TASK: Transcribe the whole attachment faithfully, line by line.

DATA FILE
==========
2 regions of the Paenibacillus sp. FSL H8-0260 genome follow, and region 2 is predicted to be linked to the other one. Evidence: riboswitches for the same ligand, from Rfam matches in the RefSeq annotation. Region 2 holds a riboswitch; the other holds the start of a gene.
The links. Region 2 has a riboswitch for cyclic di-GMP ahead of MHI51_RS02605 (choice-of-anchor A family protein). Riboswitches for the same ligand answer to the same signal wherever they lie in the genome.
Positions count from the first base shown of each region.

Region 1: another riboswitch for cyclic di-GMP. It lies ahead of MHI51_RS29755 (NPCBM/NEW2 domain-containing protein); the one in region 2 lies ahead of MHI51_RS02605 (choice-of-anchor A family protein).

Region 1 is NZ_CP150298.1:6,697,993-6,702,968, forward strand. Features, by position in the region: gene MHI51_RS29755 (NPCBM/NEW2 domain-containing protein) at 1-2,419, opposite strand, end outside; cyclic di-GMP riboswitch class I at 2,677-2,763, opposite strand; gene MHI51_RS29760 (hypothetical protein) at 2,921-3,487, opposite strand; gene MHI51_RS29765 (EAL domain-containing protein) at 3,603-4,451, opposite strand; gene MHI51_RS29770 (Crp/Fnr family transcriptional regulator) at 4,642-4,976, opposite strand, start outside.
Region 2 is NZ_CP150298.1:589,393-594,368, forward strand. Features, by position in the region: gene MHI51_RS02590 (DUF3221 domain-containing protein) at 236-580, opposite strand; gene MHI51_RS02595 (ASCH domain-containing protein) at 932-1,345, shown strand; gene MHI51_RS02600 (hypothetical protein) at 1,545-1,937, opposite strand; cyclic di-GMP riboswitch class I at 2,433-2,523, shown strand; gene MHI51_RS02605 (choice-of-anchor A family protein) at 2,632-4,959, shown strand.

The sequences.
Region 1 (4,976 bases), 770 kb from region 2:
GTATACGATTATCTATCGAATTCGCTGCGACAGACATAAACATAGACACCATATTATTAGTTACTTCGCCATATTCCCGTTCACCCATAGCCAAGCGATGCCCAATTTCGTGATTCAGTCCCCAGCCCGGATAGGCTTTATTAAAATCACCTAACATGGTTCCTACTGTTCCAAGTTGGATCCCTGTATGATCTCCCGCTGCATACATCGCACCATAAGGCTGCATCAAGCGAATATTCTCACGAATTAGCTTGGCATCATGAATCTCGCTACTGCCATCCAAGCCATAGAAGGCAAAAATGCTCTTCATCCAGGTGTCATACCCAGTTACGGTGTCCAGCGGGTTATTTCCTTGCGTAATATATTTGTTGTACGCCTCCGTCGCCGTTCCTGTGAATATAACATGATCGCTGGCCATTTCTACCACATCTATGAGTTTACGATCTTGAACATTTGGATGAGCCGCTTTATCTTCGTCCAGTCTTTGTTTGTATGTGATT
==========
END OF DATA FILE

2 regions of the Paenibacillus sp. FSL H8-0260 genome follow, and region 2 is predicted to be linked to the other one. Evidence: riboswitches for the same ligand, from Rfam matches in the RefSeq annotation. Region 2 holds a riboswitch; the other holds the start of a gene.
The links. Region 2 has a riboswitch for cyclic di-GMP ahead of MHI51_RS02605 (choice-of-anchor A family protein). Riboswitches for the same ligand answer to the same signal wherever they lie in the genome.
Positions count from the first base shown of each region.

Region 1: another riboswitch for cyclic di-GMP. It lies ahead of MHI51_RS29755 (NPCBM/NEW2 domain-containing protein); the one in region 2 lies ahead of MHI51_RS02605 (choice-of-anchor A family protein).

Region 1 is NZ_CP150298.1:6,697,993-6,702,968, forward strand. Features, by position in the region: gene MHI51_RS29755 (NPCBM/NEW2 domain-containing protein) at 1-2,419, opposite strand, end outside; cyclic di-GMP riboswitch class I at 2,677-2,763, opposite strand; gene MHI51_RS29760 (hypothetical protein) at 2,921-3,487, opposite strand; gene MHI51_RS29765 (EAL domain-containing protein) at 3,603-4,451, opposite strand; gene MHI51_RS29770 (Crp/Fnr family transcriptional regulator) at 4,642-4,976, opposite strand, start outside.
Region 2 is NZ_CP150298.1:589,393-594,368, forward strand. Features, by position in the region: gene MHI51_RS02590 (DUF3221 domain-containing protein) at 236-580, opposite strand; gene MHI51_RS02595 (ASCH domain-containing protein) at 932-1,345, shown strand; gene MHI51_RS02600 (hypothetical protein) at 1,545-1,937, opposite strand; cyclic di-GMP riboswitch class I at 2,433-2,523, shown strand; gene MHI51_RS02605 (choice-of-anchor A family protein) at 2,632-4,959, shown strand.

The sequences.
Region 1 (4,976 bases), 770 kb from region 2:
GTATACGATTATCTATCGAATTCGCTGCGACAGACATAAACATAGACACCATATTATTAGTTACTTCGCCATATTCCCGTTCACCCATAGCCAAGCGATGCCCAATTTCGTGATTCAGTCCCCAGCCCGGATAGGCTTTATTAAAATCACCTAACATGGTTCCTACTGTTCCAAGTTGGATCCCTGTATGATCTCCCGCTGCATACATCGCACCATAAGGCTGCATCAAGCGAATATTCTCACGAATTAGCTTGGCATCATGAATCTCGCTACTGCCATCCAAGCCATAGAAGGCAAAAATGCTCTTCATCCAGGTGTCATACCCAGTTACGGTGTCCAGCGGGTTATTTCCTTGCGTAATATATTTGTTGTACGCCTCCGTCGCCGTTCCTGTGAATATAACATGATCGCTGGCCATTTCTACCACATCTATGAGTTTACGATCTTGAACATTTGGATGAGCCGCTTTATCTTCGTCCAGTCTTTGTTTGTATGTGATT